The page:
Besides the abovementioned requirement metrics, there are also other factors that impact how each individual user experiences VR with HMD, such as the IPD and the distance between the display screen and the eyes. Normally the commercialized VR HMDs allow the user to manually adjust the parameters for IPD. There have also been a number of solutions developed to solve the VAC issue for VR display[28,29]. To mitigate the VAC issue, Padmanaban et al. proposed a method using tunable lens, gaze tracking and actuated motors to dynamically adjust the optical focus[30]. Some other methods choose to enhance the perception quality of VR HMD using computing method. For example, Konrad et al. proposed ocular parallax rendering, a technology that accurately renders small amounts of gaze-contingent parallax capable of improving depth perception and realism in VR[31]. However, these methods always introduce extra computation or mechanical hardware components which results in increased cost for affordable VR HMD.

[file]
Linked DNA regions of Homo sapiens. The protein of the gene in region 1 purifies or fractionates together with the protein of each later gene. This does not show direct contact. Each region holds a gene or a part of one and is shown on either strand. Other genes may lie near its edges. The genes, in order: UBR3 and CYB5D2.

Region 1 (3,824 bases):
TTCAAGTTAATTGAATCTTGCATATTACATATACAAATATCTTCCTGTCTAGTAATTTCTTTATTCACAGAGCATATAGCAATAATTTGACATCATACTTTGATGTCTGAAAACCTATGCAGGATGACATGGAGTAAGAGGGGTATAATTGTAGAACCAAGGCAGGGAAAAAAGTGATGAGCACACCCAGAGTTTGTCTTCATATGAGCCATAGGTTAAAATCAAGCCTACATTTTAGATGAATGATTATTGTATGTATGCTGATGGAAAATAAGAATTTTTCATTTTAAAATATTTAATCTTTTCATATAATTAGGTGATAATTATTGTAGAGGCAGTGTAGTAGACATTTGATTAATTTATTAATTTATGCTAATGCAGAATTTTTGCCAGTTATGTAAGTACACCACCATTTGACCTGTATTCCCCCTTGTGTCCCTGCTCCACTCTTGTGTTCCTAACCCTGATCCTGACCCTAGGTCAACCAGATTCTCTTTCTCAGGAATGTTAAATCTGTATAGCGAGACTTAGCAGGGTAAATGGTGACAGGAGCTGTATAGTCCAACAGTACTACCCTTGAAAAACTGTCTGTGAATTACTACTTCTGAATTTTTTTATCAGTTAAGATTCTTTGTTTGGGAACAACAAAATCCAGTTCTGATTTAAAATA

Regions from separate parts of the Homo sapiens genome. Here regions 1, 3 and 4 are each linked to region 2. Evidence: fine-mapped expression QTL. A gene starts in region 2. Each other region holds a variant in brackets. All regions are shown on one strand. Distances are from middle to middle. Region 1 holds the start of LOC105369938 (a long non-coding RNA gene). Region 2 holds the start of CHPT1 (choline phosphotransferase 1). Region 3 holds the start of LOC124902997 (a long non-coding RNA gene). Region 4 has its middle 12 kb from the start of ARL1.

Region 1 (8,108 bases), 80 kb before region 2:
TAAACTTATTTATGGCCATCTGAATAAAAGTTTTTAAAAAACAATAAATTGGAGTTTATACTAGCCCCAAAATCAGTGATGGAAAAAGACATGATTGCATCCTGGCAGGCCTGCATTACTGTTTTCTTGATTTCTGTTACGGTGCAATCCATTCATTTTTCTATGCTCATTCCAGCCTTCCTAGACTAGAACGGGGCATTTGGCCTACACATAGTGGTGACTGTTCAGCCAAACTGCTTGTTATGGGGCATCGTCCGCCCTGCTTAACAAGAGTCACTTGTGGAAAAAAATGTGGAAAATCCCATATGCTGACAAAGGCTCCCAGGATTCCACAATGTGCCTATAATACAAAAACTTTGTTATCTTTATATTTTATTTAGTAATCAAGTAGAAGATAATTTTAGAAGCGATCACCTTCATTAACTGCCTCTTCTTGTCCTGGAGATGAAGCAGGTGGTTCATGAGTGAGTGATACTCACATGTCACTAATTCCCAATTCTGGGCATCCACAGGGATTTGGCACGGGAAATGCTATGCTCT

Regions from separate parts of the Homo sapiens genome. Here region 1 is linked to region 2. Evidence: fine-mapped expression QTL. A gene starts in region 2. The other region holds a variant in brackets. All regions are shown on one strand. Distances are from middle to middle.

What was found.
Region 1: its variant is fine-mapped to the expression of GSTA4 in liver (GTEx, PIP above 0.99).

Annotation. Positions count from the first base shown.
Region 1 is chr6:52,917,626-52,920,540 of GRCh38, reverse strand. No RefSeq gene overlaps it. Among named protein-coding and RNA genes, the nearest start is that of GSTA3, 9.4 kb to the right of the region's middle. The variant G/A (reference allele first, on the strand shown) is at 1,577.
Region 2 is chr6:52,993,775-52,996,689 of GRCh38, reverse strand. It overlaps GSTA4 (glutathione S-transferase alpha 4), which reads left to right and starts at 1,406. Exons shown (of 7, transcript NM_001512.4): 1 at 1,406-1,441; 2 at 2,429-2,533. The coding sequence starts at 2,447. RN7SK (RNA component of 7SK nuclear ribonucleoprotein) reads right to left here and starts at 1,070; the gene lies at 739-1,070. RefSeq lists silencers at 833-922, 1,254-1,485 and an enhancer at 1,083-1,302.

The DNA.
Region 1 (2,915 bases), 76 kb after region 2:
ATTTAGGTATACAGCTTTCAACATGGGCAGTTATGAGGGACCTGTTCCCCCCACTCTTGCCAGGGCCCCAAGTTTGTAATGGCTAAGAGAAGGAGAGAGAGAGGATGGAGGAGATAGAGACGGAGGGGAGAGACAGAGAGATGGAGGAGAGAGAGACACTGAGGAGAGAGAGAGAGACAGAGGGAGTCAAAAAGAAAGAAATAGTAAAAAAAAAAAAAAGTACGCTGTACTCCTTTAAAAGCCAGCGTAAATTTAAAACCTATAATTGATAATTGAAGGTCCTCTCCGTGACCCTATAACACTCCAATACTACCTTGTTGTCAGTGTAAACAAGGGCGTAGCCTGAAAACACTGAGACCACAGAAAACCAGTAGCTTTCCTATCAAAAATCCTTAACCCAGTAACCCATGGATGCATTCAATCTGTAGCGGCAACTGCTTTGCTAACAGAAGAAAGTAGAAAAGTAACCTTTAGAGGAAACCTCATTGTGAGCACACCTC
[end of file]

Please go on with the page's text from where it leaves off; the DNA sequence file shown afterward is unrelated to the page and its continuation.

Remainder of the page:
The objective of our work is to develop a novel design towards customizable and adjustable VR HMD. The VR HMD should allow the user to easily adjust the gap between the optical lens to match their IPD. It should also allow the user to flexibly adjust the distance between the display screen and the user’s eyes such as to match the user’s eyesight status. We also expect the design to have fun feature such that it could motivate more non-professionals in VR to easily assemble their own VR headset at affordable cost. Therefore, we were inspired from the modular design mindset from other domains and applied it to the design for our target VR HMD. To verify our design, we use a 3D printer to print out each of the designed components and a prototype is successfully assembled at working state.